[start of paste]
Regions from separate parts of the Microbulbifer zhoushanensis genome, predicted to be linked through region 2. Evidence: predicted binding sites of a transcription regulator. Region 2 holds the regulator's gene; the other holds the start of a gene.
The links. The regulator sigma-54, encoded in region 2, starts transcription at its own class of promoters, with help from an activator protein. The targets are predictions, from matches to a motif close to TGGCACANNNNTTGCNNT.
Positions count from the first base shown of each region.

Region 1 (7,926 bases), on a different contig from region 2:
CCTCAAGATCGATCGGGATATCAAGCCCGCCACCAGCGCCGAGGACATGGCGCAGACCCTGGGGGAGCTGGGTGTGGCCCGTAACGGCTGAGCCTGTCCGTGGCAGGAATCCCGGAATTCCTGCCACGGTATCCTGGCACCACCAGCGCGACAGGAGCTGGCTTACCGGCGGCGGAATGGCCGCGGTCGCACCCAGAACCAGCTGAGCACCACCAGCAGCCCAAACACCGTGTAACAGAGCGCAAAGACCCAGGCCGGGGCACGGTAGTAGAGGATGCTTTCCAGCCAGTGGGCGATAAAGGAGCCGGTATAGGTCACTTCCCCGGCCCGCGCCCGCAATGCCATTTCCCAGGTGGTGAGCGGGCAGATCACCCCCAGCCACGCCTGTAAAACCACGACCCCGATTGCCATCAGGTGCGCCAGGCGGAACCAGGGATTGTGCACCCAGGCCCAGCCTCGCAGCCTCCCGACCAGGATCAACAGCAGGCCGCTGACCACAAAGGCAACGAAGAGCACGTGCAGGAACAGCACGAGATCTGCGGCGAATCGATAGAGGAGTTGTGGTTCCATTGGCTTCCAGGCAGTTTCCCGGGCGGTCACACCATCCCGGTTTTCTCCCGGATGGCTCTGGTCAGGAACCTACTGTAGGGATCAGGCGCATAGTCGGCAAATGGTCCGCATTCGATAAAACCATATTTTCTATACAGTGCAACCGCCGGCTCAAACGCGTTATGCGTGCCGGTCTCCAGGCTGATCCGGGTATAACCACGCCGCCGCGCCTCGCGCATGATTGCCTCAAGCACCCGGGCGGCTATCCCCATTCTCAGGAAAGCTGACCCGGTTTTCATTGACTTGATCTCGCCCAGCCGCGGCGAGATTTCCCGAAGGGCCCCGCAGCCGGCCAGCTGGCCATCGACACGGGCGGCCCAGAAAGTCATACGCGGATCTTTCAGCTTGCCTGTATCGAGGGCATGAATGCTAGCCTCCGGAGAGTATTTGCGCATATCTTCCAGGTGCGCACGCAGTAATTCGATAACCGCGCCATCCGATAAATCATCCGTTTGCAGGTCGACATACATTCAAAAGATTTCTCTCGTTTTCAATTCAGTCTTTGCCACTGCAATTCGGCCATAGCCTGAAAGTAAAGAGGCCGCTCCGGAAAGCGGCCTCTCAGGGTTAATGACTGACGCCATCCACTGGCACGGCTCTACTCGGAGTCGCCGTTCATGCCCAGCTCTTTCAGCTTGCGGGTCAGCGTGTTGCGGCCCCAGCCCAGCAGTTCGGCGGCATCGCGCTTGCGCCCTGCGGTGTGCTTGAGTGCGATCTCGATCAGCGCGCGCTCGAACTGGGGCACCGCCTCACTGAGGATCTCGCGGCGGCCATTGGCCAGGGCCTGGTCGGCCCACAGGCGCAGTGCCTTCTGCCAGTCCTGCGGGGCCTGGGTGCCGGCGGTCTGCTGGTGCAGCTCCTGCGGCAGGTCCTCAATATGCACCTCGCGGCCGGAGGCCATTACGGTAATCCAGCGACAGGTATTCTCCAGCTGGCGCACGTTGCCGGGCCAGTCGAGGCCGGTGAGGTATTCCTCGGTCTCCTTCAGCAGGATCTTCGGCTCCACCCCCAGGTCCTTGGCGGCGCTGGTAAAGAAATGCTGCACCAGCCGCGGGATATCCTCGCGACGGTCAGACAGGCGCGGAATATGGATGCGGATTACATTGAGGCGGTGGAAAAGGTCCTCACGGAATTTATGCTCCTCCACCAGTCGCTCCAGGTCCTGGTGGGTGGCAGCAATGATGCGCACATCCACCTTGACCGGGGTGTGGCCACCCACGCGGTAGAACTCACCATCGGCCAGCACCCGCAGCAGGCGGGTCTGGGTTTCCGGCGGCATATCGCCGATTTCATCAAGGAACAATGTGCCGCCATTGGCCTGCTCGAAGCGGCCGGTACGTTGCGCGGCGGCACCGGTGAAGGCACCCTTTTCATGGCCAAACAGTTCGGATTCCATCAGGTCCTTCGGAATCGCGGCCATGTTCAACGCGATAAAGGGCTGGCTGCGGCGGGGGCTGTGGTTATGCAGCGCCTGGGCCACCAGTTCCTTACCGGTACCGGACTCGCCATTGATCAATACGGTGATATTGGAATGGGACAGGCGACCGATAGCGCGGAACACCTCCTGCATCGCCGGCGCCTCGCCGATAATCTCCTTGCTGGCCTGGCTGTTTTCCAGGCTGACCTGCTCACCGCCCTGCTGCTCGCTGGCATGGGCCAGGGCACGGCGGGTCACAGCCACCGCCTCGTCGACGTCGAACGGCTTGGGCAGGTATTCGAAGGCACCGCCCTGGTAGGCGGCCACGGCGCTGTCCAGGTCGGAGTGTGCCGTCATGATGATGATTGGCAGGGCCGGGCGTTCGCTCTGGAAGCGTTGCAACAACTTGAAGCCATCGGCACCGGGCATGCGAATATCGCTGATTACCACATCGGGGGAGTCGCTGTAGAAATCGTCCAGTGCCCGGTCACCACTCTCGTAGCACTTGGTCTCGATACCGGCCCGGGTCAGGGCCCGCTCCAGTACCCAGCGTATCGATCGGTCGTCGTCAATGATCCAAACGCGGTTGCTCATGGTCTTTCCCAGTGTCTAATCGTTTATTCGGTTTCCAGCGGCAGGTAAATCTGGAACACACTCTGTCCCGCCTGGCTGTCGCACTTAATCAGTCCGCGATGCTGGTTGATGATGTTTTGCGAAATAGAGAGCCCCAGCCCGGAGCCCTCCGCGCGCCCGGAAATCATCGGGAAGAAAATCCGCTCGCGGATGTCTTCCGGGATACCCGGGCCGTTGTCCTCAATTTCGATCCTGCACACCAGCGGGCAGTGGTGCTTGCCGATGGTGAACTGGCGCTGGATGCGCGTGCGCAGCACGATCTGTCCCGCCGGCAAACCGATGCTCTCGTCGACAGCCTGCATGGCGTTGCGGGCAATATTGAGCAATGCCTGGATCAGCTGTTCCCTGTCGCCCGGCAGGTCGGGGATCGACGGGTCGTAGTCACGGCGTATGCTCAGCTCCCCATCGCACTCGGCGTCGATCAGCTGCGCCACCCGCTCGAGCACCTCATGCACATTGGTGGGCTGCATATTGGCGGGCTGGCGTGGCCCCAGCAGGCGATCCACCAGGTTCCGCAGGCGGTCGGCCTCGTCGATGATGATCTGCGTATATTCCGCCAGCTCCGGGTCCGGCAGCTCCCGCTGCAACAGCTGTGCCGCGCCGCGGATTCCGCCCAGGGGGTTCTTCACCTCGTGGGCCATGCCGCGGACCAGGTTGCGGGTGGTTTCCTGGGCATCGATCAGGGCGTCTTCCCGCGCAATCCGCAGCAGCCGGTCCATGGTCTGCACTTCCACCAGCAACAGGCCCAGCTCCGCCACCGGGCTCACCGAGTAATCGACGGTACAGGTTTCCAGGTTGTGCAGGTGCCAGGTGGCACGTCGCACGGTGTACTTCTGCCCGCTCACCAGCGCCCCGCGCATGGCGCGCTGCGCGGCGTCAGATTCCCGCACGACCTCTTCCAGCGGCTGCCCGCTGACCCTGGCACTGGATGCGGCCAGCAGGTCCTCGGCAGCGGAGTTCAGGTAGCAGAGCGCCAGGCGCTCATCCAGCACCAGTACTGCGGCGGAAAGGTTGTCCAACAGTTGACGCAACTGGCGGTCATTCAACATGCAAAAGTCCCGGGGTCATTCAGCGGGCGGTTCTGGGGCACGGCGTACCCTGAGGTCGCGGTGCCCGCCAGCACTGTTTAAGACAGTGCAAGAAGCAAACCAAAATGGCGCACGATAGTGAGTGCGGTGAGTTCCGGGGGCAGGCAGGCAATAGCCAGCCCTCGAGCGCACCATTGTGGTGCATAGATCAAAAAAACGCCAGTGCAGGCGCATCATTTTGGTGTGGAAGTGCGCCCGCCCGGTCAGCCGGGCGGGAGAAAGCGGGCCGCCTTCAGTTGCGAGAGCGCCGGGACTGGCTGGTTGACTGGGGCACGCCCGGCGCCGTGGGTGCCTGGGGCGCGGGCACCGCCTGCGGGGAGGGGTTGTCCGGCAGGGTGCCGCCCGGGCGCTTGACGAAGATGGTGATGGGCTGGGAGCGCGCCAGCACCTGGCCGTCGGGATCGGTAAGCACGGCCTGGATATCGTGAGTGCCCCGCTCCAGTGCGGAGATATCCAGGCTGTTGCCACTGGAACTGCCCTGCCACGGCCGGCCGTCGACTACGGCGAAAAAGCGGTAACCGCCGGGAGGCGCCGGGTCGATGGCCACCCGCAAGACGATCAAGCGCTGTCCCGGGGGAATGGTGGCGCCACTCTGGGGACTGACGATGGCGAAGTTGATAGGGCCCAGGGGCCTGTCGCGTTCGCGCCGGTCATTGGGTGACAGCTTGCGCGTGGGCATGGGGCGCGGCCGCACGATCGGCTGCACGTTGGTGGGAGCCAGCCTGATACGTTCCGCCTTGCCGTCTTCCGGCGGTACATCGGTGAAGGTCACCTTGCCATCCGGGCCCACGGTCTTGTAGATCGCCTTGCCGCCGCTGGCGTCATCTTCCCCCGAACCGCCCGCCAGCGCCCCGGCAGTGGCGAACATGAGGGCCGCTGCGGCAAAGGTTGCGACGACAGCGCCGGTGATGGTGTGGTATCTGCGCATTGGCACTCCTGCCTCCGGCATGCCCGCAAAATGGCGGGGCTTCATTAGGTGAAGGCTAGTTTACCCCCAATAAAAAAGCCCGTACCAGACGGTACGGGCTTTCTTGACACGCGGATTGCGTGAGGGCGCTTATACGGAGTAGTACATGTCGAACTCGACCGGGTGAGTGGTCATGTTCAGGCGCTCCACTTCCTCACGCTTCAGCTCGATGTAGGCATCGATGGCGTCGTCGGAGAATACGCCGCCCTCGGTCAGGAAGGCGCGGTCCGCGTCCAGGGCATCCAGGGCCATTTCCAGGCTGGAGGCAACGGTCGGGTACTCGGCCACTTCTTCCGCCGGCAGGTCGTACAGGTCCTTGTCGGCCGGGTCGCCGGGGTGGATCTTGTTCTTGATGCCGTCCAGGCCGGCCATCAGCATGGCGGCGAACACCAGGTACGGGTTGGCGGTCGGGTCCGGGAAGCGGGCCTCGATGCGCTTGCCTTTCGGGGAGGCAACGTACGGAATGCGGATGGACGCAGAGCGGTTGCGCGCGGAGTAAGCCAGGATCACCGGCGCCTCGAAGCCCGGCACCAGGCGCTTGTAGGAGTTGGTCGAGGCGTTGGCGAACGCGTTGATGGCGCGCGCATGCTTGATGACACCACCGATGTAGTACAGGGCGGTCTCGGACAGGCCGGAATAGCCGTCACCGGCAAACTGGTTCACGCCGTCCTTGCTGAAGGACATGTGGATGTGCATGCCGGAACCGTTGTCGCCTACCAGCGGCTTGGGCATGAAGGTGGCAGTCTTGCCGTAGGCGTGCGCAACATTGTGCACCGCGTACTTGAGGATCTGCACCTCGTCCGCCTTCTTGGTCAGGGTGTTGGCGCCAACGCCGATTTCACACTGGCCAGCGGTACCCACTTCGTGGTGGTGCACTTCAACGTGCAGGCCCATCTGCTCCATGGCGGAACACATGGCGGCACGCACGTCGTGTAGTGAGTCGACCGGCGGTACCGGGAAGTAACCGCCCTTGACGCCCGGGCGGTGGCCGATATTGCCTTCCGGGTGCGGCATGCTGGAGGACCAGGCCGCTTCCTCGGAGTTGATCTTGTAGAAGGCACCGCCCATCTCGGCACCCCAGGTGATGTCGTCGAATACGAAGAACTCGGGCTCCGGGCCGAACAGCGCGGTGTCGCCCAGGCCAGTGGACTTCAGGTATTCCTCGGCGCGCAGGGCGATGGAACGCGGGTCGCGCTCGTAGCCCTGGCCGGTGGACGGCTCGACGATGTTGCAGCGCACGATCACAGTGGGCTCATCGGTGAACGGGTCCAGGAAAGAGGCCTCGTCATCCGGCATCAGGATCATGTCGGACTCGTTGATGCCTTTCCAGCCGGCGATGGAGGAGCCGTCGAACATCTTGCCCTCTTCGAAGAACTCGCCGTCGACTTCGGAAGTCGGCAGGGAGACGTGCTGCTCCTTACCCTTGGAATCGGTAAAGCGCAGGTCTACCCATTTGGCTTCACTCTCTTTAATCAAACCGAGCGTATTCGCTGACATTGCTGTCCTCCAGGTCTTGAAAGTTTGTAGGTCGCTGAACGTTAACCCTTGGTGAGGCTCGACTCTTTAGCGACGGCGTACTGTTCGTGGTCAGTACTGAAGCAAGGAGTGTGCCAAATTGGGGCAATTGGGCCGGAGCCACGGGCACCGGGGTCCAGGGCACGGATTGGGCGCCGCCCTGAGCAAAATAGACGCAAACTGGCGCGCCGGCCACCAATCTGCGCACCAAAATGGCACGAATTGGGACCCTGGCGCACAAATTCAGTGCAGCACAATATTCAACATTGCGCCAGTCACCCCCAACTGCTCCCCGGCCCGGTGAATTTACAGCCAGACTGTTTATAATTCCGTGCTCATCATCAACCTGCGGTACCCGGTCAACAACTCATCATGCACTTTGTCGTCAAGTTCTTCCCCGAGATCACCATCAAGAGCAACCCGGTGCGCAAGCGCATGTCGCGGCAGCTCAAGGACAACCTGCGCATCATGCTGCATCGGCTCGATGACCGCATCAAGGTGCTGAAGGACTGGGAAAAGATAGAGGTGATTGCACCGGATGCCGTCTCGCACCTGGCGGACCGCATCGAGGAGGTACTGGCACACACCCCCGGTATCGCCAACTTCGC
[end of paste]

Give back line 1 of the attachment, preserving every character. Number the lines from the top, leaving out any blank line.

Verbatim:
Regions from separate parts of the Microbulbifer zhoushanensis genome, predicted to be linked through region 2. Evidence: predicted binding sites of a transcription regulator. Region 2 holds the regulator's gene; the other holds the start of a gene.